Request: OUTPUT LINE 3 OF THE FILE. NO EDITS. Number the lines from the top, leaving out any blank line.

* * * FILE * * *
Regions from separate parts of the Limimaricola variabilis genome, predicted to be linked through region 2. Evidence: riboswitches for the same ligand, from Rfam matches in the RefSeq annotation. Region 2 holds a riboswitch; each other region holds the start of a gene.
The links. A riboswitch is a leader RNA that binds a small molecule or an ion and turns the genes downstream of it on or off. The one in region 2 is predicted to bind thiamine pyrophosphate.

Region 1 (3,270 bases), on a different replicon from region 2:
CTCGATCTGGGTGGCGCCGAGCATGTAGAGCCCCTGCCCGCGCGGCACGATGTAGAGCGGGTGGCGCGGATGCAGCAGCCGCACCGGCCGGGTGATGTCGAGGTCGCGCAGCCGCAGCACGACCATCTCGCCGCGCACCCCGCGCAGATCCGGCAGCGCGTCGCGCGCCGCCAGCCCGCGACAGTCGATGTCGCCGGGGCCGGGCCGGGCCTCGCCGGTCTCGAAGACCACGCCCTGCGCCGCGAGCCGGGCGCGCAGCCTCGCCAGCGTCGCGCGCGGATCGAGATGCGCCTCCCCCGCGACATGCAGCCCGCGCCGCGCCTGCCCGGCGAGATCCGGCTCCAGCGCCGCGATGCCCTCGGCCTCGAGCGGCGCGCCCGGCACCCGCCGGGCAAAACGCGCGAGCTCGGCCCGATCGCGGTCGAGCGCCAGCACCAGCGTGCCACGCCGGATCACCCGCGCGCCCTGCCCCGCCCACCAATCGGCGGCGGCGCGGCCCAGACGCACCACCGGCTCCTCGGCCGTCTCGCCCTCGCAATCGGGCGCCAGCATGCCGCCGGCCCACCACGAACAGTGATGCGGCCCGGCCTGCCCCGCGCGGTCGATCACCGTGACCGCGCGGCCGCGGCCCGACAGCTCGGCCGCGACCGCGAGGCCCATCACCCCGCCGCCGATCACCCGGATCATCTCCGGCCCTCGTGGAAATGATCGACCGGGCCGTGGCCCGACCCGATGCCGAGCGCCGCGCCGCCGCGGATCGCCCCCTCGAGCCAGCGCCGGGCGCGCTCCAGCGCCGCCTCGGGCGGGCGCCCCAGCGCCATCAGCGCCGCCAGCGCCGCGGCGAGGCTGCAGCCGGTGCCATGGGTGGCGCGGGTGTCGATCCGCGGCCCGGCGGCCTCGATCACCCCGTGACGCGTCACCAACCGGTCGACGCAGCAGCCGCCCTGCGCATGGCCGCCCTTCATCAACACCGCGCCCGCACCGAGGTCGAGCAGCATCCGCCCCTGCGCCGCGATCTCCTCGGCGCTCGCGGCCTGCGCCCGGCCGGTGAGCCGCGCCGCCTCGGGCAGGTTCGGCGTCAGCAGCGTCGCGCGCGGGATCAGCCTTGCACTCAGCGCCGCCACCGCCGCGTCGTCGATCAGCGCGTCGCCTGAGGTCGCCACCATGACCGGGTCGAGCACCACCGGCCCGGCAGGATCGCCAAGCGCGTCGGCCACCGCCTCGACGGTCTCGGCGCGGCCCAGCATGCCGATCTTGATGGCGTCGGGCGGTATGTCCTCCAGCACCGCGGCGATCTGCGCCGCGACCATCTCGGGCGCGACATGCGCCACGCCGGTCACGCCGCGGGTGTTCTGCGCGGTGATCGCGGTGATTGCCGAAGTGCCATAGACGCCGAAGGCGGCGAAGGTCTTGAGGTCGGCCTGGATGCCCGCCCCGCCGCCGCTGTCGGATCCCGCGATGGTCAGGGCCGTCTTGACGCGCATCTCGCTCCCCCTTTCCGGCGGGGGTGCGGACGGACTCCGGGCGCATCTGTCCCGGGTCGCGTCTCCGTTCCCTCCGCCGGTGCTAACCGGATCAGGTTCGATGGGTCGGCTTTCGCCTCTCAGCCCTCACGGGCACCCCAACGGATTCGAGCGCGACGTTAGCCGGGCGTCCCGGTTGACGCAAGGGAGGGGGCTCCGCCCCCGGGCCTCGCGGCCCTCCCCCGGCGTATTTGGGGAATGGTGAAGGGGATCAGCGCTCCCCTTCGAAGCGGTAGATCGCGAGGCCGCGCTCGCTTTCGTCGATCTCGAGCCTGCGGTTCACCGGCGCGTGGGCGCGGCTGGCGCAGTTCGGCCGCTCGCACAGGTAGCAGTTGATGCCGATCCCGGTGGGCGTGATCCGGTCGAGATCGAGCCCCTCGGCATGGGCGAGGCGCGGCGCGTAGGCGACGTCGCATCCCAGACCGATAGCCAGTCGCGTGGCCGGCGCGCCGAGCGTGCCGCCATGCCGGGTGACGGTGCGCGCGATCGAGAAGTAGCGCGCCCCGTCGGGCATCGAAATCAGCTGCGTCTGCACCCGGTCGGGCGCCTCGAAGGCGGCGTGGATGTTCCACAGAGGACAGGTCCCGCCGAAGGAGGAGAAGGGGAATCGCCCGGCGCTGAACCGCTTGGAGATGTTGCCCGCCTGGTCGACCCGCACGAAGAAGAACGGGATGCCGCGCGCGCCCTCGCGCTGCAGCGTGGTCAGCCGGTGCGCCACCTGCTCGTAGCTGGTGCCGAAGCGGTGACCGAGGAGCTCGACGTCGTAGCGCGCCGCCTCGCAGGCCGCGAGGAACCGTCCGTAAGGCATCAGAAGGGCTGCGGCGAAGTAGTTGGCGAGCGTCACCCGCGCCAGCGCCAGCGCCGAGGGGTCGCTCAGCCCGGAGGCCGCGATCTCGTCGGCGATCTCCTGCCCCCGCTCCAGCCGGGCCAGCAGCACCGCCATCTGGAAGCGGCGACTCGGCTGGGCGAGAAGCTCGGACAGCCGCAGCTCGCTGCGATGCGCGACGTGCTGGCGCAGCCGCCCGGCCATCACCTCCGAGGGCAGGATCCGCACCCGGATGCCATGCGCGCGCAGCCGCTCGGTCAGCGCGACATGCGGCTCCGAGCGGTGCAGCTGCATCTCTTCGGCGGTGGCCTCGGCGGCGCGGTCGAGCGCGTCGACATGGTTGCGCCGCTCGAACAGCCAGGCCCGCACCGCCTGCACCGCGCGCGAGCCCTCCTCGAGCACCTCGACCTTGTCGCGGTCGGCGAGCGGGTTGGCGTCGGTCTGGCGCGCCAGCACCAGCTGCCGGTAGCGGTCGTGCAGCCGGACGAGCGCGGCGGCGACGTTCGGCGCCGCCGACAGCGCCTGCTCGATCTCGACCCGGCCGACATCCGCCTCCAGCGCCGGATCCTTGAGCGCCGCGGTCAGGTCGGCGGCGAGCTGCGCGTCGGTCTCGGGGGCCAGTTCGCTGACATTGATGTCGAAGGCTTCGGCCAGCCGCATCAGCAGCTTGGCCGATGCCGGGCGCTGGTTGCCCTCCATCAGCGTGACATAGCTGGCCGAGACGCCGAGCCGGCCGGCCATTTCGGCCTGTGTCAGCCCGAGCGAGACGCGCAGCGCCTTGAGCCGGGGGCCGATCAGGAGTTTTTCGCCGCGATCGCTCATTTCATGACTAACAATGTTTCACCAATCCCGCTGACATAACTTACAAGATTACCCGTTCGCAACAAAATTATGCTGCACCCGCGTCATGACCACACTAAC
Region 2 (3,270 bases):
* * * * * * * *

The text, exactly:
Region 1 (3,270 bases), on a different replicon from region 2: